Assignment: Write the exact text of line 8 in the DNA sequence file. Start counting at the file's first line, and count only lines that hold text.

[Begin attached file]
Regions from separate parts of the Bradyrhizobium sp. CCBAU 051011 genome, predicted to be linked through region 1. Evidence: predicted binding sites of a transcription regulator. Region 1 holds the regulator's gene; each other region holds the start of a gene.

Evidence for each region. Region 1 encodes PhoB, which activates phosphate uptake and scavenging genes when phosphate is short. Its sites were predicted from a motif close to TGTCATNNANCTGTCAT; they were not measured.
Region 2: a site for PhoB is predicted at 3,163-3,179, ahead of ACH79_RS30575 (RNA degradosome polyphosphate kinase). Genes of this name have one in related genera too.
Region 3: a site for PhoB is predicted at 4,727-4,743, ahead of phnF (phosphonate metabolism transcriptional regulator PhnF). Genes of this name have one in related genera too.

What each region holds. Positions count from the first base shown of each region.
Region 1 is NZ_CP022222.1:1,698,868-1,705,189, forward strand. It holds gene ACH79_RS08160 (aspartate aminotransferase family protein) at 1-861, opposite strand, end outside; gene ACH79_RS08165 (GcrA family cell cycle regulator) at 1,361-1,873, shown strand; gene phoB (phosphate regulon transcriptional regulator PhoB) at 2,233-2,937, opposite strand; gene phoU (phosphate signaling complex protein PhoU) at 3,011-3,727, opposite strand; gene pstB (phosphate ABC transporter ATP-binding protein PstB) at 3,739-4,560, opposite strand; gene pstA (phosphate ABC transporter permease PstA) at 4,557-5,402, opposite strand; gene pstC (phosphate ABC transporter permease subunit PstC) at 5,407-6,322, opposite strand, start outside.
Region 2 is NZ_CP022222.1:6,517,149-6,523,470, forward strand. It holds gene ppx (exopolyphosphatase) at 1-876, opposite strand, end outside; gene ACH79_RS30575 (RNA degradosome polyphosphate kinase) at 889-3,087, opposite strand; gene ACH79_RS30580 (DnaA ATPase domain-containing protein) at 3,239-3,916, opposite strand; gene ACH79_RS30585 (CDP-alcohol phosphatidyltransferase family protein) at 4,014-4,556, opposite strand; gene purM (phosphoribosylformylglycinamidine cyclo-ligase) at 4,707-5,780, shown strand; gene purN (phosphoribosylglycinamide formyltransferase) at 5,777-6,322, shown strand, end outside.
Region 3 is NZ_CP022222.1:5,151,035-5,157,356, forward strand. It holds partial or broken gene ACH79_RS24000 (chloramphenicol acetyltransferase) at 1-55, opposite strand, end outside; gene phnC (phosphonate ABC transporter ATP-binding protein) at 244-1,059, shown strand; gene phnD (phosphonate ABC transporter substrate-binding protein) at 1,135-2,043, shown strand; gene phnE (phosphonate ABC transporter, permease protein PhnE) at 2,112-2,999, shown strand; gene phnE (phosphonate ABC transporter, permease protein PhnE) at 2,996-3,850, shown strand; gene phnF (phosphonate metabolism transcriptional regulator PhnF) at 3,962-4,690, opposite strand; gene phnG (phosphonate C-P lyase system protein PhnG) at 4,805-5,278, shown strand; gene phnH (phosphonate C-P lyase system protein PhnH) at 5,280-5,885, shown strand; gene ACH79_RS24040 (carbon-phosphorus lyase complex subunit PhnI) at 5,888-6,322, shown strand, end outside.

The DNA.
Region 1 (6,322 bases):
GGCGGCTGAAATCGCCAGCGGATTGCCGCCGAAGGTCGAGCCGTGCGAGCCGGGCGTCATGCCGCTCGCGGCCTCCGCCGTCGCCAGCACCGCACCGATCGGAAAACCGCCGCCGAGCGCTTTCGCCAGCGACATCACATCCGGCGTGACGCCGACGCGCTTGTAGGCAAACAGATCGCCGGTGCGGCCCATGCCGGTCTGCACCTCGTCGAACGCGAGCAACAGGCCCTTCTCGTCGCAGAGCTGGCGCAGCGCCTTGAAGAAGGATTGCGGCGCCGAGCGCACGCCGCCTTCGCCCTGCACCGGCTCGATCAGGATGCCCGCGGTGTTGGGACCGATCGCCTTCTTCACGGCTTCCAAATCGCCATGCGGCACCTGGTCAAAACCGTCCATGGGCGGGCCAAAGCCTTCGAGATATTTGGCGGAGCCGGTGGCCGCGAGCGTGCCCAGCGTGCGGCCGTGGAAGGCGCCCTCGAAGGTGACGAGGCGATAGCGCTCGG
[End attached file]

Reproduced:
Region 3 is NZ_CP022222.1:5,151,035-5,157,356, forward strand. It holds partial or broken gene ACH79_RS24000 (chloramphenicol acetyltransferase) at 1-55, opposite strand, end outside; gene phnC (phosphonate ABC transporter ATP-binding protein) at 244-1,059, shown strand; gene phnD (phosphonate ABC transporter substrate-binding protein) at 1,135-2,043, shown strand; gene phnE (phosphonate ABC transporter, permease protein PhnE) at 2,112-2,999, shown strand; gene phnE (phosphonate ABC transporter, permease protein PhnE) at 2,996-3,850, shown strand; gene phnF (phosphonate metabolism transcriptional regulator PhnF) at 3,962-4,690, opposite strand; gene phnG (phosphonate C-P lyase system protein PhnG) at 4,805-5,278, shown strand; gene phnH (phosphonate C-P lyase system protein PhnH) at 5,280-5,885, shown strand; gene ACH79_RS24040 (carbon-phosphorus lyase complex subunit PhnI) at 5,888-6,322, shown strand, end outside.